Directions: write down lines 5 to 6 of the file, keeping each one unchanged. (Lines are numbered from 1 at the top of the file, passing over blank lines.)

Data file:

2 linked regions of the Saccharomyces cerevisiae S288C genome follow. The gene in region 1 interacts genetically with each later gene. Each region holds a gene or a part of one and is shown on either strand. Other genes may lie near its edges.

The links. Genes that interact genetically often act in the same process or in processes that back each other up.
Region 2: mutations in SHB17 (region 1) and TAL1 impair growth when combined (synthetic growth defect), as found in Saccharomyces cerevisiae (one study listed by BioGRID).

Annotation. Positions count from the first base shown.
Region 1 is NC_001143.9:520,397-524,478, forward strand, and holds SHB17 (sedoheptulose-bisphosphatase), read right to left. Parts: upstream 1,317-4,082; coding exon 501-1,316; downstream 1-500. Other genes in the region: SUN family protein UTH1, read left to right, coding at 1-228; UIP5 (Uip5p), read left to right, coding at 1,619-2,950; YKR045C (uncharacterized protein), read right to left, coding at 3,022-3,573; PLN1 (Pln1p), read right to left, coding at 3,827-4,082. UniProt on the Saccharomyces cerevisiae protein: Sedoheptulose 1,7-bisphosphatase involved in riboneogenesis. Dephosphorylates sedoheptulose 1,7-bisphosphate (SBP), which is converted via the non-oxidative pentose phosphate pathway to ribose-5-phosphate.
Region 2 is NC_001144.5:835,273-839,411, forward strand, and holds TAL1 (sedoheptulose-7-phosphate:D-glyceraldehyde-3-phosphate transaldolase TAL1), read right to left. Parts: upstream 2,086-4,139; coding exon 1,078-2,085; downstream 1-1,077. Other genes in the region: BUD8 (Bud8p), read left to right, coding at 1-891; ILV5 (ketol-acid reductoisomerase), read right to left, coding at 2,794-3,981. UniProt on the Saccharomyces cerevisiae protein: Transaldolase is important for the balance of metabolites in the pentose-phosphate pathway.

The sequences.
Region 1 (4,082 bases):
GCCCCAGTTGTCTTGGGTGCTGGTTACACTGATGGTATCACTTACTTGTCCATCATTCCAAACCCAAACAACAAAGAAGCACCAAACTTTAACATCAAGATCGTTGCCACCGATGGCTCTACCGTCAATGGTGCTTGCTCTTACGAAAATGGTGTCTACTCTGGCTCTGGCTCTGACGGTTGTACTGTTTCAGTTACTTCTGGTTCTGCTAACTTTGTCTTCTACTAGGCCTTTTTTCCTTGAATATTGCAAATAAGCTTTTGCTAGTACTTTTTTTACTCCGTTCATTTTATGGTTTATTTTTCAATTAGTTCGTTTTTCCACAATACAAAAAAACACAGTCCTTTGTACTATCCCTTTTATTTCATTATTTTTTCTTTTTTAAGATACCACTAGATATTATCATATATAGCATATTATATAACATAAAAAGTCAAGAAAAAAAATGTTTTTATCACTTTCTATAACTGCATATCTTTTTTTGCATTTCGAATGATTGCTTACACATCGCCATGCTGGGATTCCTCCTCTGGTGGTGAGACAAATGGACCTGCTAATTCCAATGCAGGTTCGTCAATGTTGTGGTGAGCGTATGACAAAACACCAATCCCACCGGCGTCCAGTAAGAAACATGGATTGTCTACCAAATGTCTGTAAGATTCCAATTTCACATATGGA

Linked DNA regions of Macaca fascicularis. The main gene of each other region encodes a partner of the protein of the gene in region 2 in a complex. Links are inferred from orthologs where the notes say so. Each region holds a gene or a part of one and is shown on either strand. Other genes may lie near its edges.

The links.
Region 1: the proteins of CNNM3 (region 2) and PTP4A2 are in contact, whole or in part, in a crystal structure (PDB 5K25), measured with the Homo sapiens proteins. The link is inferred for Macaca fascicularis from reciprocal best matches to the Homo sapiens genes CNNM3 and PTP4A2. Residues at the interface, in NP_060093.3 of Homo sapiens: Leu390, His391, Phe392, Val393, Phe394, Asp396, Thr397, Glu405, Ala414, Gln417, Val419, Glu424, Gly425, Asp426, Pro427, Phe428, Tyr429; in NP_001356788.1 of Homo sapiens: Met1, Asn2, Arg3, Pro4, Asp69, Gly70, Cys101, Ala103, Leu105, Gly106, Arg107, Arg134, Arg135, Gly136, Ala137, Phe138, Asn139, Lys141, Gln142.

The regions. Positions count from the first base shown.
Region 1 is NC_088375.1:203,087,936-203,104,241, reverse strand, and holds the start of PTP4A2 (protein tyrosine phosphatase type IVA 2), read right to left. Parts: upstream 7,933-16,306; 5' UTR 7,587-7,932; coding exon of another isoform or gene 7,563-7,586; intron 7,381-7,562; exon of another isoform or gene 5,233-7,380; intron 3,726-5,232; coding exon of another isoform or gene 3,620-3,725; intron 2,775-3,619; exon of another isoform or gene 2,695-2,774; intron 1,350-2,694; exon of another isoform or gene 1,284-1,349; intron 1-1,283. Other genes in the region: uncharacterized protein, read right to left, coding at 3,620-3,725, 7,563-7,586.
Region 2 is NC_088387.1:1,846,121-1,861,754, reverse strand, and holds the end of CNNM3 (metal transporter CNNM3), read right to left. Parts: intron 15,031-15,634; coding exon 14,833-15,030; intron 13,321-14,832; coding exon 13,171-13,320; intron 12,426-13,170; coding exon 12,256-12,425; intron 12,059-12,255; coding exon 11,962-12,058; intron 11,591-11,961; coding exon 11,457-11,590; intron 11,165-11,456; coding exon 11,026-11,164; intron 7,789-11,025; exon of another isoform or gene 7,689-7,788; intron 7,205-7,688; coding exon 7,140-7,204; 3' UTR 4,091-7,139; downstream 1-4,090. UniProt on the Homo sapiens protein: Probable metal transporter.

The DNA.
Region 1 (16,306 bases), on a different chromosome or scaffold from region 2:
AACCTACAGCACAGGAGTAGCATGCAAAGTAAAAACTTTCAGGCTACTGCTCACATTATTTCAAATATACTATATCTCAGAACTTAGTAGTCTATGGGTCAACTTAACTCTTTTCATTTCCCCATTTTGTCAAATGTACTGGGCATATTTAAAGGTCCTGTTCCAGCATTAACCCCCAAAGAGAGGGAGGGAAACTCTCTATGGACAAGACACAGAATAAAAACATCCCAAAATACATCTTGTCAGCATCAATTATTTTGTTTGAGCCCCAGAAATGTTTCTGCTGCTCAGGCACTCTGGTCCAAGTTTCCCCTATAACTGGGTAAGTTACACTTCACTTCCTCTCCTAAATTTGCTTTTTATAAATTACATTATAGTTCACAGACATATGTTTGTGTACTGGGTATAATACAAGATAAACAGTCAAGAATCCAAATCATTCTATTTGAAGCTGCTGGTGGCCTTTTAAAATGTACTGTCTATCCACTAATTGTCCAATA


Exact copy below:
Region 1 is NC_001143.9:520,397-524,478, forward strand, and holds SHB17 (sedoheptulose-bisphosphatase), read right to left. Parts: upstream 1,317-4,082; coding exon 501-1,316; downstream 1-500. Other genes in the region: SUN family protein UTH1, read left to right, coding at 1-228; UIP5 (Uip5p), read left to right, coding at 1,619-2,950; YKR045C (uncharacterized protein), read right to left, coding at 3,022-3,573; PLN1 (Pln1p), read right to left, coding at 3,827-4,082. UniProt on the Saccharomyces cerevisiae protein: Sedoheptulose 1,7-bisphosphatase involved in riboneogenesis. Dephosphorylates sedoheptulose 1,7-bisphosphate (SBP), which is converted via the non-oxidative pentose phosphate pathway to ribose-5-phosphate.
Region 2 is NC_001144.5:835,273-839,411, forward strand, and holds TAL1 (sedoheptulose-7-phosphate:D-glyceraldehyde-3-phosphate transaldolase TAL1), read right to left. Parts: upstream 2,086-4,139; coding exon 1,078-2,085; downstream 1-1,077. Other genes in the region: BUD8 (Bud8p), read left to right, coding at 1-891; ILV5 (ketol-acid reductoisomerase), read right to left, coding at 2,794-3,981. UniProt on the Saccharomyces cerevisiae protein: Transaldolase is important for the balance of metabolites in the pentose-phosphate pathway.